The fact is, addiction is a costly plague that wrecks lives, families and communities, and most of us are too aware of it. The only real dispute should be over how society deals with addicts and reduces the harm they do to themselves and others.

Alabama can keep doing what it's been doing - locking up those who use and abuse drugs - but only if it's willing to pay a steep price for the privilege.

A study released last week shows drug offenses accounted for 31 percent of prison admissions in Alabama last year. Of 10,267 prison admissions in 2004, 3,202 were drug-related offenses - almost double the combined number of admissions for robbery, murder, rape and manslaughter. Between 1999 and 2004, prison admissions for drug and alcohol offenses increased more than 20 percent.

Worse yet, drug addicts are serving longer sentences and clogging prisons under the state's habitual offender laws, according to the report prepared by Justice Strategies of New York for the Drug Policy Alliance. The report says 1,325 of the state's 8,259 habitual offenders are drug convicts.

If this continues, the state will have to build and staff new prisons to accommodate the swelling inmate population - or face the penalties for operating dangerously crowded prisons. Alabama's been there, done that.

As the study demonstrates, it makes more sense for drug offenders to get treatment for their addictions and to be diverted, when possible, from expensive prison cells to cheaper community-based alternatives.

Most communities, though, lack enough drug treatment programs and alternatives to meet the needs. And because some communities are better equipped than others, racial and geographic disparities show up in those who are getting sent to prison for long stretches. That's unacceptable.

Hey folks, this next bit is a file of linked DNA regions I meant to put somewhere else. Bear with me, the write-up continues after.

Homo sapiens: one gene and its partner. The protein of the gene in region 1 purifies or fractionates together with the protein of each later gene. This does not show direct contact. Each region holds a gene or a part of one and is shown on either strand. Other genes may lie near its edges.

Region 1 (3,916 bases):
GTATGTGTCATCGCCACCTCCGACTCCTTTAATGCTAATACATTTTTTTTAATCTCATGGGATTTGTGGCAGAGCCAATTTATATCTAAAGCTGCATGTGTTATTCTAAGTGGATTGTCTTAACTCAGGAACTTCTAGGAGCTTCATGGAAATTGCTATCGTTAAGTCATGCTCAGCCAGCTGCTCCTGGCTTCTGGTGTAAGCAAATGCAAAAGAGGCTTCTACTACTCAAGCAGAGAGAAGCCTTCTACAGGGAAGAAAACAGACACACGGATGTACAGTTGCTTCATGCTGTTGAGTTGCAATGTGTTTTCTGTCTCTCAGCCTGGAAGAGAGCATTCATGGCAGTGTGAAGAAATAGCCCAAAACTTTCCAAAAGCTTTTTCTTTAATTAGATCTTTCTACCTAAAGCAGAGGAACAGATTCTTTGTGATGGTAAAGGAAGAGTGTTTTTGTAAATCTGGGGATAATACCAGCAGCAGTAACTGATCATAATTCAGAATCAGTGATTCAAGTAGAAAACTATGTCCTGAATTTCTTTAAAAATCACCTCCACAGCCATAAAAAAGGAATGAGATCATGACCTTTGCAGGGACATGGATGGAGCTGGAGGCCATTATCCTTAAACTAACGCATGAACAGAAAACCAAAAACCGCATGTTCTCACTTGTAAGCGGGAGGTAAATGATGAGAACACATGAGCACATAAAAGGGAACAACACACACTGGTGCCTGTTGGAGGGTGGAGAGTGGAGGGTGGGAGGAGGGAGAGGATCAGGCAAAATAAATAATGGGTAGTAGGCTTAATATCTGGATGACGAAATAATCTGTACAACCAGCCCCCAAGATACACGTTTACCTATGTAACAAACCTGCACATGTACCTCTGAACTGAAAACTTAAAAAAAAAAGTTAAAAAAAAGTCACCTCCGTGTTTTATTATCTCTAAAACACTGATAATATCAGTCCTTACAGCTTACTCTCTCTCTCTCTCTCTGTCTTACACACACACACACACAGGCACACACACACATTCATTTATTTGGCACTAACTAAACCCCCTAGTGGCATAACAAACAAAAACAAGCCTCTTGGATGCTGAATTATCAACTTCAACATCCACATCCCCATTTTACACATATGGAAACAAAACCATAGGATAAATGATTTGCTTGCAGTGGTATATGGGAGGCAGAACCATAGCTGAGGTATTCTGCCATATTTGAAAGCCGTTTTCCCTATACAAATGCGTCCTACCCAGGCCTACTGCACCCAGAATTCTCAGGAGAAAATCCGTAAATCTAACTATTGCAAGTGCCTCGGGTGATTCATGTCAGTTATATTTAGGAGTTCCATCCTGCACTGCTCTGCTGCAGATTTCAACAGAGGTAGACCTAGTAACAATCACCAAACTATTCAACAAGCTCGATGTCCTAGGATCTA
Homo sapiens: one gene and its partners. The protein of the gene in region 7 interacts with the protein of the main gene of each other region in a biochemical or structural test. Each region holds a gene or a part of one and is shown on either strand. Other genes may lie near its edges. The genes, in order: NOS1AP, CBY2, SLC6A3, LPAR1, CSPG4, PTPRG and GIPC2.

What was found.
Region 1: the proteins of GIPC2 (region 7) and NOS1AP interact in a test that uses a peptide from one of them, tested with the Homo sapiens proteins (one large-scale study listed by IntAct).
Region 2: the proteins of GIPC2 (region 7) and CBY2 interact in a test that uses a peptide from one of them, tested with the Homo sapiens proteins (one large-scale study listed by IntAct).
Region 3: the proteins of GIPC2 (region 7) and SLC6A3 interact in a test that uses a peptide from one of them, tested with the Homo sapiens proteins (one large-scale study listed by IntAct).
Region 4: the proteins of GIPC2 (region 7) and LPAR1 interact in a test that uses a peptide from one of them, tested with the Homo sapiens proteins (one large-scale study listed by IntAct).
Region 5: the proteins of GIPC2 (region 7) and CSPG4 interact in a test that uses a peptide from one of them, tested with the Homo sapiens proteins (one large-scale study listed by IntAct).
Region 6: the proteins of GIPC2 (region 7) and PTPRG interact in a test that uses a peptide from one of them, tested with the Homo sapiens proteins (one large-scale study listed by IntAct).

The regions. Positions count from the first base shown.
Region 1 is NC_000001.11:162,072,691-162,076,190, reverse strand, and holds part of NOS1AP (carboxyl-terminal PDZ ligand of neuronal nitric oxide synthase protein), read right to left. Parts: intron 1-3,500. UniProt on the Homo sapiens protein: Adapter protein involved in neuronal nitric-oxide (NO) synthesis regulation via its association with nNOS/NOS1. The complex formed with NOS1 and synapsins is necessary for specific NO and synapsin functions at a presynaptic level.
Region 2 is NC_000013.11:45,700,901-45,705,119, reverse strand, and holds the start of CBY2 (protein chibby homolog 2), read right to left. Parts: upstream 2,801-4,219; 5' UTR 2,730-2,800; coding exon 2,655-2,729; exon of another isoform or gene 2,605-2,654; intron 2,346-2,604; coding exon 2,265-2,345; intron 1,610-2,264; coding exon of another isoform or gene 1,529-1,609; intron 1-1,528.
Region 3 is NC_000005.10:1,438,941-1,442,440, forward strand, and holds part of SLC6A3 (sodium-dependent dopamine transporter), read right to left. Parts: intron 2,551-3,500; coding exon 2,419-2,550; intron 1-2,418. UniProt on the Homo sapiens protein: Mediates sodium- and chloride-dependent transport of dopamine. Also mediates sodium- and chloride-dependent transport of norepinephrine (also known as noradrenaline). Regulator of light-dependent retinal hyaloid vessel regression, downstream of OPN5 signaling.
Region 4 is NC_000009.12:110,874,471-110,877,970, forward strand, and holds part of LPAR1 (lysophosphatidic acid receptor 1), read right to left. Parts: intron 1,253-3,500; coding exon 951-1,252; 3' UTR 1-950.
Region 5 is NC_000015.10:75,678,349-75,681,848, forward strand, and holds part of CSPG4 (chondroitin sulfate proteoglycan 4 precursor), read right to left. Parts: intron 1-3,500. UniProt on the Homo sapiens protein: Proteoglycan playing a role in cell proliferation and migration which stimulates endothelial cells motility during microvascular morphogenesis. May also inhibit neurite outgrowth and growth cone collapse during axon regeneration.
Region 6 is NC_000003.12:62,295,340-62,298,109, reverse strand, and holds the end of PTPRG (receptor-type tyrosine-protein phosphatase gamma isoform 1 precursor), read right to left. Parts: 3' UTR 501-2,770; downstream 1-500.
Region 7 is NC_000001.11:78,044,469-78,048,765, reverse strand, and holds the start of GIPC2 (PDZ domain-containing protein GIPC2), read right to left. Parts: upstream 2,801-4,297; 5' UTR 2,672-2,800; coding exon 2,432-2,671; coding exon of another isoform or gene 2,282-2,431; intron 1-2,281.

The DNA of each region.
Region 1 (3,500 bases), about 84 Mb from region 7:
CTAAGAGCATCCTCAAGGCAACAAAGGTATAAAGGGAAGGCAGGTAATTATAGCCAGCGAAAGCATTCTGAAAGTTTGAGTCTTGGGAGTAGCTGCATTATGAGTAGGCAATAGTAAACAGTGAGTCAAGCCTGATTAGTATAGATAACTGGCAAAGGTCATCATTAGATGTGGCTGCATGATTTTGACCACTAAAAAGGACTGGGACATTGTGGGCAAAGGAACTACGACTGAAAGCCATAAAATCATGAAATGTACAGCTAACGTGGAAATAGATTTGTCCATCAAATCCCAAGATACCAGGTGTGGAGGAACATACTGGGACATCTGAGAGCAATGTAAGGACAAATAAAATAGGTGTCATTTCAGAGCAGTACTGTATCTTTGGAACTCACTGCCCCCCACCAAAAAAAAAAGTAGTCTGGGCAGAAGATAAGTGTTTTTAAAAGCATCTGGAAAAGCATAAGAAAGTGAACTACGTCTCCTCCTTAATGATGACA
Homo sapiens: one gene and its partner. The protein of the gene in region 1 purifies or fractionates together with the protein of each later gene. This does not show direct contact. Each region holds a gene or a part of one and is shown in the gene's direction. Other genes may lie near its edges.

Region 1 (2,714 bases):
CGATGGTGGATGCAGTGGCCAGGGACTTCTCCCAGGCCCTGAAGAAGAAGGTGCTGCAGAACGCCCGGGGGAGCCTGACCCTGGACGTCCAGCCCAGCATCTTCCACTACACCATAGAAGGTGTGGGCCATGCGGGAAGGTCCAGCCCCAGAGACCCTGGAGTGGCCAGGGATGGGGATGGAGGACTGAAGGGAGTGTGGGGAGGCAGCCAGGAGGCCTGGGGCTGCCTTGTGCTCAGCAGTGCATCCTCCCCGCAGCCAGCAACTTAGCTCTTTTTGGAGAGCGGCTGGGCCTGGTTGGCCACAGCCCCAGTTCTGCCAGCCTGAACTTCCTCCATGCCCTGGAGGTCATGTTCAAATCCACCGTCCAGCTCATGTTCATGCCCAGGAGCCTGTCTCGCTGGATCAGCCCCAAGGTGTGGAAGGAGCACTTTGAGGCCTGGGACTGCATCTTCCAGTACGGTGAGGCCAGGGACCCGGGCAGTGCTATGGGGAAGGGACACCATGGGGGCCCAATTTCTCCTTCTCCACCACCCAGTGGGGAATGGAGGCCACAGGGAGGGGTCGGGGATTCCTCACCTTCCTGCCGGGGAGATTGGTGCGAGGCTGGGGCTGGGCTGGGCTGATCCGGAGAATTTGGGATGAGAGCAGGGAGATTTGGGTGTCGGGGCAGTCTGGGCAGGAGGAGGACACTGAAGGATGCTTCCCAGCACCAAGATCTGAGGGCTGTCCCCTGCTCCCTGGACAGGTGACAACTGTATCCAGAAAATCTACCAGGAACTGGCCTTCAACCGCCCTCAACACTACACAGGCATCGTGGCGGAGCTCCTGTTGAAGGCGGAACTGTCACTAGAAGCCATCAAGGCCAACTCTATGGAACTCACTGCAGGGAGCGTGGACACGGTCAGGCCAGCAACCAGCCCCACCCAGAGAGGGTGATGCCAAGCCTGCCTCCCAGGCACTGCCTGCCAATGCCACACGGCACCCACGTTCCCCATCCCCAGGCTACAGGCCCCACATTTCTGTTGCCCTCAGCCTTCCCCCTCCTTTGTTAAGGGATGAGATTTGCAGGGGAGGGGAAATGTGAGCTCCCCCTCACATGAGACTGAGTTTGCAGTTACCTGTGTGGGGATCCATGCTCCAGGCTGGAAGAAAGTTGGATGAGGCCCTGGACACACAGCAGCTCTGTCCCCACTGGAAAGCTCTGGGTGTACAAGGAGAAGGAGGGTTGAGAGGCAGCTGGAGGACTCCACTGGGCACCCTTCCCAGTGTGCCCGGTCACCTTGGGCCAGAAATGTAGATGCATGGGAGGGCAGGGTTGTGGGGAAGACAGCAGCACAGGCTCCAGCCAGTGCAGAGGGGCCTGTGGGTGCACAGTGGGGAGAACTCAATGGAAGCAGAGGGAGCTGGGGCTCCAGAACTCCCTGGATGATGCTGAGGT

Alabama must address the problem by devoting more resources to drug treatment programs and by developing more alternatives to prison for nonviolent drug offenders. We can't keep locking people up and throwing away the key.

Wednesday, November 02, 2005

Community corrections an investment in future

Decatur Daily

Community corrections an investment in future

Alabama does not have a prison problem. It has a crime problem.

Rather than building more and bigger prisons — or spending money to study the state's prison-crowding situation one more time — Alabama should revamp its sentencing guidelines to get non-violent offenders treatment and rehabilitation.

A report released Monday points out that drug-related offenses made up 31 percent of state prison admissions in 2004 — nearly twice the number of robbery, murder, rape and manslaughter entries combined, according to figures supplied by the Alabama Sentencing Commission.

Between 1999 and 2004, prison admissions for drug and alcohol offenses increased by 21 percent, while admissions for crimes against persons fell 14 percent.

Alabama lawmakers will consider a series of sentencing reform bills when the 2006 regular session convenes.

Gov. Bob Riley's task force on prison overcrowding has recommended reducing the prison population by alternative means of punishment, including transition centers, community corrections and drug-treatment programs.

Lawmakers would be wise to heed those recommendations.

We certainly don't advocate the legalization of marijuana, as announced gubernatorial candidate Loretta Nall has proposed. But community drug-treatment and rehabilitation programs make more sense than assigning pot possessors to prison beds.

Drug-treatment programs are expensive. But incarceration costs more in the long run.